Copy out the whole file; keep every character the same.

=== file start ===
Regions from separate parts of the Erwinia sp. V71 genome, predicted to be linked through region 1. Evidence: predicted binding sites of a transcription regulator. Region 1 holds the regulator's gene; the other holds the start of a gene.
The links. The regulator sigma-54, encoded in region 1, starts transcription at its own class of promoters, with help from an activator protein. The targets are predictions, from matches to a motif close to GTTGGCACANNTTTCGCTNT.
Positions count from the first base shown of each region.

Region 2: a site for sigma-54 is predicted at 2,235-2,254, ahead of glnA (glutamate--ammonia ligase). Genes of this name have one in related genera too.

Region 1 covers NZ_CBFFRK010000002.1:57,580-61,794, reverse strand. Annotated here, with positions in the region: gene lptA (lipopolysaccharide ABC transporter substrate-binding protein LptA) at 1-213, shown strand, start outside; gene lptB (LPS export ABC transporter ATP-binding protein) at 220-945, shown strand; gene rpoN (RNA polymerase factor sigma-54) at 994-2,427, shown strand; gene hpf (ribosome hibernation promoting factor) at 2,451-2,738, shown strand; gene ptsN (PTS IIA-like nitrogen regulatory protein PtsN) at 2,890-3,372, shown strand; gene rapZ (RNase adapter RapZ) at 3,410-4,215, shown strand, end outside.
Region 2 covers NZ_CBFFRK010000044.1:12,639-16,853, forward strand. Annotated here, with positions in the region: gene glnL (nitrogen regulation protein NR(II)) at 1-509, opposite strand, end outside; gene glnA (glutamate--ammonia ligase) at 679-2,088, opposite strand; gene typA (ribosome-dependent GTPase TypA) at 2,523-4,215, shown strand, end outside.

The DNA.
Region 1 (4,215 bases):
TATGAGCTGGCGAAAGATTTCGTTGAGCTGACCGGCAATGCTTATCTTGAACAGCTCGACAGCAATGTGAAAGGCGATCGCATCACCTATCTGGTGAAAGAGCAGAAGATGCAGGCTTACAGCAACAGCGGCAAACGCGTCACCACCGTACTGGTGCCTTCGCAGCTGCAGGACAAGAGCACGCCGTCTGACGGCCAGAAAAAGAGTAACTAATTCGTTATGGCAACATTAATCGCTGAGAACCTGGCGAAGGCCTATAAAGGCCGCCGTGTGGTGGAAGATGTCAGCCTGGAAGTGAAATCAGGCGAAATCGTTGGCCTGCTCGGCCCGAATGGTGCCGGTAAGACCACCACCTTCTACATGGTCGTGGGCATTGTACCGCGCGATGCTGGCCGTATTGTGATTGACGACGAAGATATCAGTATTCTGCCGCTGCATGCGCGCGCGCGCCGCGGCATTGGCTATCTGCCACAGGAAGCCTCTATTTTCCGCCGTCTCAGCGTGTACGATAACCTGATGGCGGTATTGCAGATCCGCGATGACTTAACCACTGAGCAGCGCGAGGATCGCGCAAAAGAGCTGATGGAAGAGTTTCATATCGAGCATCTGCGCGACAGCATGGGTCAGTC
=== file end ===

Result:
Regions from separate parts of the Erwinia sp. V71 genome, predicted to be linked through region 1. Evidence: predicted binding sites of a transcription regulator. Region 1 holds the regulator's gene; the other holds the start of a gene.
The links. The regulator sigma-54, encoded in region 1, starts transcription at its own class of promoters, with help from an activator protein. The targets are predictions, from matches to a motif close to GTTGGCACANNTTTCGCTNT.
Positions count from the first base shown of each region.

Region 2: a site for sigma-54 is predicted at 2,235-2,254, ahead of glnA (glutamate--ammonia ligase). Genes of this name have one in related genera too.

Region 1 covers NZ_CBFFRK010000002.1:57,580-61,794, reverse strand. Annotated here, with positions in the region: gene lptA (lipopolysaccharide ABC transporter substrate-binding protein LptA) at 1-213, shown strand, start outside; gene lptB (LPS export ABC transporter ATP-binding protein) at 220-945, shown strand; gene rpoN (RNA polymerase factor sigma-54) at 994-2,427, shown strand; gene hpf (ribosome hibernation promoting factor) at 2,451-2,738, shown strand; gene ptsN (PTS IIA-like nitrogen regulatory protein PtsN) at 2,890-3,372, shown strand; gene rapZ (RNase adapter RapZ) at 3,410-4,215, shown strand, end outside.
Region 2 covers NZ_CBFFRK010000044.1:12,639-16,853, forward strand. Annotated here, with positions in the region: gene glnL (nitrogen regulation protein NR(II)) at 1-509, opposite strand, end outside; gene glnA (glutamate--ammonia ligase) at 679-2,088, opposite strand; gene typA (ribosome-dependent GTPase TypA) at 2,523-4,215, shown strand, end outside.

The DNA.
Region 1 (4,215 bases):
TATGAGCTGGCGAAAGATTTCGTTGAGCTGACCGGCAATGCTTATCTTGAACAGCTCGACAGCAATGTGAAAGGCGATCGCATCACCTATCTGGTGAAAGAGCAGAAGATGCAGGCTTACAGCAACAGCGGCAAACGCGTCACCACCGTACTGGTGCCTTCGCAGCTGCAGGACAAGAGCACGCCGTCTGACGGCCAGAAAAAGAGTAACTAATTCGTTATGGCAACATTAATCGCTGAGAACCTGGCGAAGGCCTATAAAGGCCGCCGTGTGGTGGAAGATGTCAGCCTGGAAGTGAAATCAGGCGAAATCGTTGGCCTGCTCGGCCCGAATGGTGCCGGTAAGACCACCACCTTCTACATGGTCGTGGGCATTGTACCGCGCGATGCTGGCCGTATTGTGATTGACGACGAAGATATCAGTATTCTGCCGCTGCATGCGCGCGCGCGCCGCGGCATTGGCTATCTGCCACAGGAAGCCTCTATTTTCCGCCGTCTCAGCGTGTACGATAACCTGATGGCGGTATTGCAGATCCGCGATGACTTAACCACTGAGCAGCGCGAGGATCGCGCAAAAGAGCTGATGGAAGAGTTTCATATCGAGCATCTGCGCGACAGCATGGGTCAGTC